Pakistan’s failure to hone all elements of its national power has allowed countries like the U.A.E. to threaten it.
Dr. Anwar Mohammed Gargash, the United Arab Emirates’ Minister of State for Foreign Affairs, took to Twitter on Saturday to threaten Pakistan.
U.A.E. newspaper Khaleej Times translated some of Gargash’s tweets, which were posted in Arabic: “The vague and contradictory stands of Pakistan and Turkey are an absolute proof that Arab security—from Libya to Yemen—is the responsibility of none but Arab countries.” He also said that Pakistan could pay a “heavy price” for its “ambiguous stand” and that “The Arabian Gulf is in a dangerous confrontation, its strategic security is on the edge, and the moment of truth distinguishes between the real ally and the ally of media and statements.”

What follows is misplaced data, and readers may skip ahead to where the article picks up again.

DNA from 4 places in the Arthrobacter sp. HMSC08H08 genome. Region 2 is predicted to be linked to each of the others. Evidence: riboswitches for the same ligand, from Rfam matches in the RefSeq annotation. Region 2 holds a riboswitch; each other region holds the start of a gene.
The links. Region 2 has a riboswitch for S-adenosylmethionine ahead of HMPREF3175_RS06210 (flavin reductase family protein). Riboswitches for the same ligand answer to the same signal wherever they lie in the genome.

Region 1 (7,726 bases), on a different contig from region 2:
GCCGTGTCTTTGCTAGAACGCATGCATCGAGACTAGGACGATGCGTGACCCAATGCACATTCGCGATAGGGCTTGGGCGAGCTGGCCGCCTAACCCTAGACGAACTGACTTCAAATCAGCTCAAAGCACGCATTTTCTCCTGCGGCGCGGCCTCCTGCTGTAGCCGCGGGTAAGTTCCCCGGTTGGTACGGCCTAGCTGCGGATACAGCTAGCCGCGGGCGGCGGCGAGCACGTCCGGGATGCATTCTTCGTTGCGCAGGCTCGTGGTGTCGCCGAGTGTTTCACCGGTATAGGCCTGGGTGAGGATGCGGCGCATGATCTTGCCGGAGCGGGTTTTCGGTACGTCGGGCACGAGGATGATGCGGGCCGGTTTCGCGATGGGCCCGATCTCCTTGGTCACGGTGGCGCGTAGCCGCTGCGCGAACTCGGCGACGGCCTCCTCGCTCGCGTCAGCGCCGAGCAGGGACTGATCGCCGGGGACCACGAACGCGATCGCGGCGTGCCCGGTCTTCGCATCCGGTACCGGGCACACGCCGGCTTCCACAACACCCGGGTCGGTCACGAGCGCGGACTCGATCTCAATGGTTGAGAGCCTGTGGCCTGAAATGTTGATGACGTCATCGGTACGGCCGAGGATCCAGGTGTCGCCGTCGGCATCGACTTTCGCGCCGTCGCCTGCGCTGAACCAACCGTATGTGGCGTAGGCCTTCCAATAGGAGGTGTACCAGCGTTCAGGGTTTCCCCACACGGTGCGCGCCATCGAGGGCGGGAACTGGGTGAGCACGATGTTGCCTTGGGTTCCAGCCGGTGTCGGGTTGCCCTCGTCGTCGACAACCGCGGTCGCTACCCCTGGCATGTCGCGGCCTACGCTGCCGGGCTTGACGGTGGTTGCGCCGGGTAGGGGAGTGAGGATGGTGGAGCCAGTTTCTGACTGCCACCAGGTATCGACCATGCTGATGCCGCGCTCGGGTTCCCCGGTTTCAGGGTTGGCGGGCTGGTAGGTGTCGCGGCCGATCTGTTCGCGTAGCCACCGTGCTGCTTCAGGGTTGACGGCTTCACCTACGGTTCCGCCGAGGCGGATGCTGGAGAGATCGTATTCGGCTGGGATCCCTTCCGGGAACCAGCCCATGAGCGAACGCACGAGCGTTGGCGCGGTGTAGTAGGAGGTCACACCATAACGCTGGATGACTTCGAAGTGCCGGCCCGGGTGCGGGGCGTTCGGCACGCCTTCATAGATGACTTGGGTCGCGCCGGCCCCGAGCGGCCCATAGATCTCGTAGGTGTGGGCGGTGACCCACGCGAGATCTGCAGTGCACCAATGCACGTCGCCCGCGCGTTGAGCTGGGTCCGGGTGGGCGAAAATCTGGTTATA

While the Ministry of Foreign Affairs in Islamabad has avoided comment on Gargash’s threat, Interior Minister Chaudhry Nisar Ali Khan issued a strong response on Sunday, calling the minister’s comments “offensive” and “unacceptable.”
Insider sources told this writer that while the government was expecting blowback from the Pakistani Parliament’s unanimous resolution to stay “neutral” in the Yemen conflict, Gargash’s rude comments nonetheless came as a surprise.
Some officials suggest that this is Riyadh’s circuitous way of putting pressure on Islamabad. They cite the leaks from Riyadh in the Arab and other foreign media of Pakistan’s response to the Saudi request to enter the fray (even though Islamabad had made no commitment to send troops into combat) and also the display of a Pakistani flag during military briefings on the Saudi-led operation.
That said, a senior Pakistani government official was clear: “We know there is a price to pay but, equally, there’s no way we could have gone into Yemen.”